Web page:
ACRU to Supreme Court: Texas Abortion Clinic Law Protects Women


ACRU Staff


February 8, 2016

WASHINGTON, D.C. (Feb. 8, 2016) — Texas’ law requiring widely adopted medical clinic safeguards in abortion facilities is constitutionally sound and ensures that women are not victimized by substandard care, according to a brief filed at the U.S. Supreme Court by American Civil Rights Union attorney Ken Klukowski.

Submitted on behalf of Concerned Women for America and the Susan B. Anthony List on Feb. 3, the amicus brief in the potential landmark case Whole Woman’s Health v. Hellerstedt involves a Texas law that requires equal protection for the health and safety of women in abortion clinics operating in the state.

The brief contends that failure to adopt standard medical clinic rules, such as requiring doctors to have admitting privileges at a nearby hospital, would harm the clinics’ clients. Far from eliminating discrimination against women, absence of the law would result in “subjecting women to healthcare that is of inferior quality to that enjoyed by men in the state of Texas,” the brief states.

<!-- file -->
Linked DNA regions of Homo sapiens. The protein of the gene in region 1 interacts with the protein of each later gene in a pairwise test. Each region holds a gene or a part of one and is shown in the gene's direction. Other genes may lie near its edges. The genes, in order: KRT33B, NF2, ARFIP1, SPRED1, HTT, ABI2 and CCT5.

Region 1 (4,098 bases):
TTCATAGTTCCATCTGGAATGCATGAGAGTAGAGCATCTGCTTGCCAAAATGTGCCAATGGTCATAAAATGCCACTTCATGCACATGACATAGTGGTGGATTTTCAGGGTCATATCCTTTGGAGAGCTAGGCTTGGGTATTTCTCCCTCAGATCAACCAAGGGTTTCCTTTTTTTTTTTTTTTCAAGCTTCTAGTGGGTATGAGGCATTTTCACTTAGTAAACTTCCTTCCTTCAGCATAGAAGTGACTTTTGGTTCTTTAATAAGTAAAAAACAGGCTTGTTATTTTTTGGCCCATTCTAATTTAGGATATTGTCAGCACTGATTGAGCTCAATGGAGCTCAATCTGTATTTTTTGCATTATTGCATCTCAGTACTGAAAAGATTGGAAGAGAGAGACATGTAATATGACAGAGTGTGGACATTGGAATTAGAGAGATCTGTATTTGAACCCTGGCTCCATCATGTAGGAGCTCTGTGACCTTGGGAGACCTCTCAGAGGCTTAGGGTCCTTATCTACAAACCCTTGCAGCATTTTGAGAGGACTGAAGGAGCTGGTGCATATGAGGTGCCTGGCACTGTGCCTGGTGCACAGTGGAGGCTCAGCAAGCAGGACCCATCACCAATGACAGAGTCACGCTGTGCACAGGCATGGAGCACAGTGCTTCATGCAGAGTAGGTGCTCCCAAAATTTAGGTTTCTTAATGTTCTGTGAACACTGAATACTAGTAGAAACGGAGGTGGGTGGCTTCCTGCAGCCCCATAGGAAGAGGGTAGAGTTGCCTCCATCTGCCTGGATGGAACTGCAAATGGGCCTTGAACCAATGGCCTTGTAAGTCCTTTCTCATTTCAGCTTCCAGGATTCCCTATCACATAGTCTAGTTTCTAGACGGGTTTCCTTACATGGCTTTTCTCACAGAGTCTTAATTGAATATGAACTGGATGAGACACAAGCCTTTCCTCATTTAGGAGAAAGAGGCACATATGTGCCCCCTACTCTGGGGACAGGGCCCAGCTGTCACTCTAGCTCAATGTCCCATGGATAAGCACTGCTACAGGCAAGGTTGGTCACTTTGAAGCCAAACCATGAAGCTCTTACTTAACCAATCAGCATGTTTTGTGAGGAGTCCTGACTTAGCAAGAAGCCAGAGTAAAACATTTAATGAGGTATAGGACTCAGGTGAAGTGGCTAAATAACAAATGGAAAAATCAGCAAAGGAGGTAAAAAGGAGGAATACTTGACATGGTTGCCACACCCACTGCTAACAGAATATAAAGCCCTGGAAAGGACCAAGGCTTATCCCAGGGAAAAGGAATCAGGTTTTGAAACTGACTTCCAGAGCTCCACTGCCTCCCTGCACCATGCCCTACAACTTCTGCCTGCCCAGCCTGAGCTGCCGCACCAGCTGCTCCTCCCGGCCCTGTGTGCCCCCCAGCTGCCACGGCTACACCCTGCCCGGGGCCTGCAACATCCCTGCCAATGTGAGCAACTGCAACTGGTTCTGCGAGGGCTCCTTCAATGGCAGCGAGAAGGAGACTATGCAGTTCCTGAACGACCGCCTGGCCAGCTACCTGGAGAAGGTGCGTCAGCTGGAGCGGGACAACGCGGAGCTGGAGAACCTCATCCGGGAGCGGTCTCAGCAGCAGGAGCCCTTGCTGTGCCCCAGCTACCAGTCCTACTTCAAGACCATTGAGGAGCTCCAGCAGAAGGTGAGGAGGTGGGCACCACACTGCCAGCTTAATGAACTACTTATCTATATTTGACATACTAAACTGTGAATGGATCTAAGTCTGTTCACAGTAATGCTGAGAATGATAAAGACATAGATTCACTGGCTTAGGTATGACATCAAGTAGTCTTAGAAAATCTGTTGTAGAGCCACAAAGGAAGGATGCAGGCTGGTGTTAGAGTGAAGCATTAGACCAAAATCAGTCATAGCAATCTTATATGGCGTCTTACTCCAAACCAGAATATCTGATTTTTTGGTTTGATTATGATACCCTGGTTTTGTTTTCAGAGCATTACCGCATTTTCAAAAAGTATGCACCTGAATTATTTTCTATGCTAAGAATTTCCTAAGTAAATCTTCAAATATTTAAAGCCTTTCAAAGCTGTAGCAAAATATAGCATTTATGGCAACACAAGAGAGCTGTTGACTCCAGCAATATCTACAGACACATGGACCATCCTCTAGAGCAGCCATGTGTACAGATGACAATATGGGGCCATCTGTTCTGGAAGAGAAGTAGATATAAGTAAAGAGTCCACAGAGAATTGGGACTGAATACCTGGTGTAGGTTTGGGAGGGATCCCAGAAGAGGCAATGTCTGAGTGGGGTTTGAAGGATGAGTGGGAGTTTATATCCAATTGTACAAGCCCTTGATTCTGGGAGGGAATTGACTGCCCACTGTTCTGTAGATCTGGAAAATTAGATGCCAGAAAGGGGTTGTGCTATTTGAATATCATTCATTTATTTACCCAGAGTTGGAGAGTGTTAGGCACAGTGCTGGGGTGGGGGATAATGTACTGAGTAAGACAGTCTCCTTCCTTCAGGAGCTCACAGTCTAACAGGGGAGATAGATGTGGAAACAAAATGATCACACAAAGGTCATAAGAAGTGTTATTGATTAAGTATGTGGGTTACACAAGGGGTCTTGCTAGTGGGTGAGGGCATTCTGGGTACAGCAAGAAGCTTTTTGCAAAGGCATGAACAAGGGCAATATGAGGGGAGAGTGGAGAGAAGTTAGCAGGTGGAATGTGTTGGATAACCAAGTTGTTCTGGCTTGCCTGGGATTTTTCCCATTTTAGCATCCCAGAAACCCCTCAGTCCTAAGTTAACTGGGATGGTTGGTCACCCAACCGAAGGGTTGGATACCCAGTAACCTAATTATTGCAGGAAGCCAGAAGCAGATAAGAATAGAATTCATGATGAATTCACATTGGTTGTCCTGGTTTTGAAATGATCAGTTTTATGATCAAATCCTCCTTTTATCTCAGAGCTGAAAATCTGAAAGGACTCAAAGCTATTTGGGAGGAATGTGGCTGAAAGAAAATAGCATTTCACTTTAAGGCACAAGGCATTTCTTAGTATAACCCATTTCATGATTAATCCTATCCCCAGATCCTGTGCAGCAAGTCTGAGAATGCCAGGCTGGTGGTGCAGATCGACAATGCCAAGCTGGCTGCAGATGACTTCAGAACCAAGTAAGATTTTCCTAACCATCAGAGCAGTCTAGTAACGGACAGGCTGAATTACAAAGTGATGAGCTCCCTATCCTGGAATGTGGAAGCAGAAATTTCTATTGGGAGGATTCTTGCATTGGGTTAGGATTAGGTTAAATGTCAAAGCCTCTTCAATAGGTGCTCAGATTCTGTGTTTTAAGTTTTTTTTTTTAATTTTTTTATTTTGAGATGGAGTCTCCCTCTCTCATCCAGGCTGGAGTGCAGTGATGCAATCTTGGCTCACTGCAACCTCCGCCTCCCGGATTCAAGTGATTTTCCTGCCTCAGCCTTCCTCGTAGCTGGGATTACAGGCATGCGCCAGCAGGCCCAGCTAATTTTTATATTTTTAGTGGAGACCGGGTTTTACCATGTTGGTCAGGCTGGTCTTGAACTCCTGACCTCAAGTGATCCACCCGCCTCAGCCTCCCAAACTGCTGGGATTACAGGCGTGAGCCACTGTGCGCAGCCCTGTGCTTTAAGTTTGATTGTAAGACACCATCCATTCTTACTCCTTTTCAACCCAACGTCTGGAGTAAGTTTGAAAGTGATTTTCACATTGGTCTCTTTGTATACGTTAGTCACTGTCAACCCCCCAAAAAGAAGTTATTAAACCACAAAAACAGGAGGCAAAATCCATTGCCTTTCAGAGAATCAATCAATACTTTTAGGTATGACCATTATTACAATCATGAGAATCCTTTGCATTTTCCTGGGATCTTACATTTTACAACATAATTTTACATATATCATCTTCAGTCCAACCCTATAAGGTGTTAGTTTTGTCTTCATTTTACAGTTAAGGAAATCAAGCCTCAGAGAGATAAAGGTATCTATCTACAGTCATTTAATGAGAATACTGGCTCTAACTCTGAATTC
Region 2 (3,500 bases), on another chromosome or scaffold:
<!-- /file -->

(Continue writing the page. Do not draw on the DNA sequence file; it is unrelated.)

Liberal opponents of the law argue that abortion laws burden women as a group. The ACRU’s brief argues that while those charges are false, that even if such allegations were true, the Texas law easily satisfies the test required by the Fourteenth Amendment for laws that impact Americans based on gender, a test that courts call “intermediate scrutiny.”

In fact, the law involves a compelling interest — protecting women from becoming victims of substandard care.

Oral argument will be heard on March 2nd and a decision will be announced by the end of June.



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